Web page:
By Alois Vinga
ZIMBABWE Association of Doctors for Human Rights (ZADHR) has blamed the increase in Covid-19 infections at the State-run quarantine centres to failure by authorities to meet minimum standards set by the World Health Organisation (WHO).
The rights doctors said the isolation centres faced rampant shortages of sanitisers, soap, ablution facilities with running water, and basic utensils like plates.
They also attributed the increase in Covid-19 infections at the centres to; “Sharing of dormitories and sleeping close to each other in violation of the social and physical distancing, exposing the returnees to infection and ablution facilities which are dirty and in a state of disrepair.
“There is a lack of regular facilities disinfection contrary to the Covid-19 guidelines and there are no sanitisers being provided to the occupants, posing a serious health risk.”
The doctors’ group said utensils used at the quarantine centres were not washed with soap due to shortages and also bemoaned the absence of running water at the facilities.
Concern was also raised over limited access to medication for people with pre-existing conditions such as diabetes.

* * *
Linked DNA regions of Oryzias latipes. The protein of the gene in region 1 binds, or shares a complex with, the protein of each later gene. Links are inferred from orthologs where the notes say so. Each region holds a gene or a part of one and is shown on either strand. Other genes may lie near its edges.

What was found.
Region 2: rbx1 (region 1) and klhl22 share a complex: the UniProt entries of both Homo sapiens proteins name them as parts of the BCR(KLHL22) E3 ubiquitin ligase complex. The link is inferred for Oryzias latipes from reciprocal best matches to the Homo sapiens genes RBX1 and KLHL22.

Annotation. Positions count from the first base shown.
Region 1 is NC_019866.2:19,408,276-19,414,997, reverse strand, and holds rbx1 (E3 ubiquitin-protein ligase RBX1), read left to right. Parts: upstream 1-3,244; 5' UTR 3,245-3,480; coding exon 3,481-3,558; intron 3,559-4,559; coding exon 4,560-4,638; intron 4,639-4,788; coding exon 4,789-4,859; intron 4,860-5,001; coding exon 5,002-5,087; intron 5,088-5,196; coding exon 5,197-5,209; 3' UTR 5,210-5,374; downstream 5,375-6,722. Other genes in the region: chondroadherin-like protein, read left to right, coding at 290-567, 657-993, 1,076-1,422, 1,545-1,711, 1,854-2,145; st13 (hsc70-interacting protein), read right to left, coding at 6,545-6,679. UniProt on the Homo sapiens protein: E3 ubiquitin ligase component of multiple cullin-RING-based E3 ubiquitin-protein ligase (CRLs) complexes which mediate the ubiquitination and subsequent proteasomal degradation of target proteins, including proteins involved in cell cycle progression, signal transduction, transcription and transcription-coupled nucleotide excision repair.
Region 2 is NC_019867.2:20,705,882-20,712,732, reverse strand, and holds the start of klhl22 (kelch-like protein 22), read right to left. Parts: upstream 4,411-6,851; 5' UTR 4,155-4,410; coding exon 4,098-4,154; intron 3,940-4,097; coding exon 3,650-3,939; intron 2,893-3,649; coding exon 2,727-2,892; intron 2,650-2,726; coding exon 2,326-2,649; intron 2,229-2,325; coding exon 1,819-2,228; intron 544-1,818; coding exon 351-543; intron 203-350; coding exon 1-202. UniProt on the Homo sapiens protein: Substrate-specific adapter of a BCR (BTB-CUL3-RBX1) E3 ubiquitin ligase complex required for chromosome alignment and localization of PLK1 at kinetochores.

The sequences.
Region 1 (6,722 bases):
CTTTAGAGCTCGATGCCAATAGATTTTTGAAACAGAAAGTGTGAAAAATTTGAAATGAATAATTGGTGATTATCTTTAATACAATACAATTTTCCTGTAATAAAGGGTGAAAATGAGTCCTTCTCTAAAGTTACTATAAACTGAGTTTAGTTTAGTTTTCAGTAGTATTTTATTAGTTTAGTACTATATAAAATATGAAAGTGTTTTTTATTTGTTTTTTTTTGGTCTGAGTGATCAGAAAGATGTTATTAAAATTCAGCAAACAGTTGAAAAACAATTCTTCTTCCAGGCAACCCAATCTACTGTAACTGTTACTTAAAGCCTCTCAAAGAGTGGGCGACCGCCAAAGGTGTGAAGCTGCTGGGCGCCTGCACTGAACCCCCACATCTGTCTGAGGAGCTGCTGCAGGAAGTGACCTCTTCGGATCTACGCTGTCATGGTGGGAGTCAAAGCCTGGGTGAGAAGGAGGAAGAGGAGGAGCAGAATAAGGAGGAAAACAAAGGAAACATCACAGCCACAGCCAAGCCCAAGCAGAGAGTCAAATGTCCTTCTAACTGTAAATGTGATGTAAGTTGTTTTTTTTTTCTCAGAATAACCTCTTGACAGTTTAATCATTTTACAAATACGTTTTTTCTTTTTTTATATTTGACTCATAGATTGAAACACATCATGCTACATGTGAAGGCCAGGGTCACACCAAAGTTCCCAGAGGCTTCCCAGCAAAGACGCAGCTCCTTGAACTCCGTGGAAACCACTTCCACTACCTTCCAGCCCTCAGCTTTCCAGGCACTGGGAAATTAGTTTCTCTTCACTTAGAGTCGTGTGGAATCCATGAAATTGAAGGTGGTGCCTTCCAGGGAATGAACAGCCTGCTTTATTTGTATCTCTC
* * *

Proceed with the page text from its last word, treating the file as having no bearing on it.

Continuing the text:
“We are also concerned about reports that 150 returnees were released from a Gweru facility four days ahead of schedule on the 24th of May 2020, after returnees threatened to protest against poor living conditions,” said ZADHR.
The doctors noted the Covid-19 testing procedures were shambolic as some returning residents were going for days without being tested due to lack of test kits and exposing others to the pandemic.
“Despite the government having been compelled by the High Court of Zimbabwe to provide PPE (personal protective equipment) to all frontline health professionals, officers working at quarantine facilities throughout the country remain with inadequate personal protective equipment. This exposes the health professionals to infection,” the doctors group said.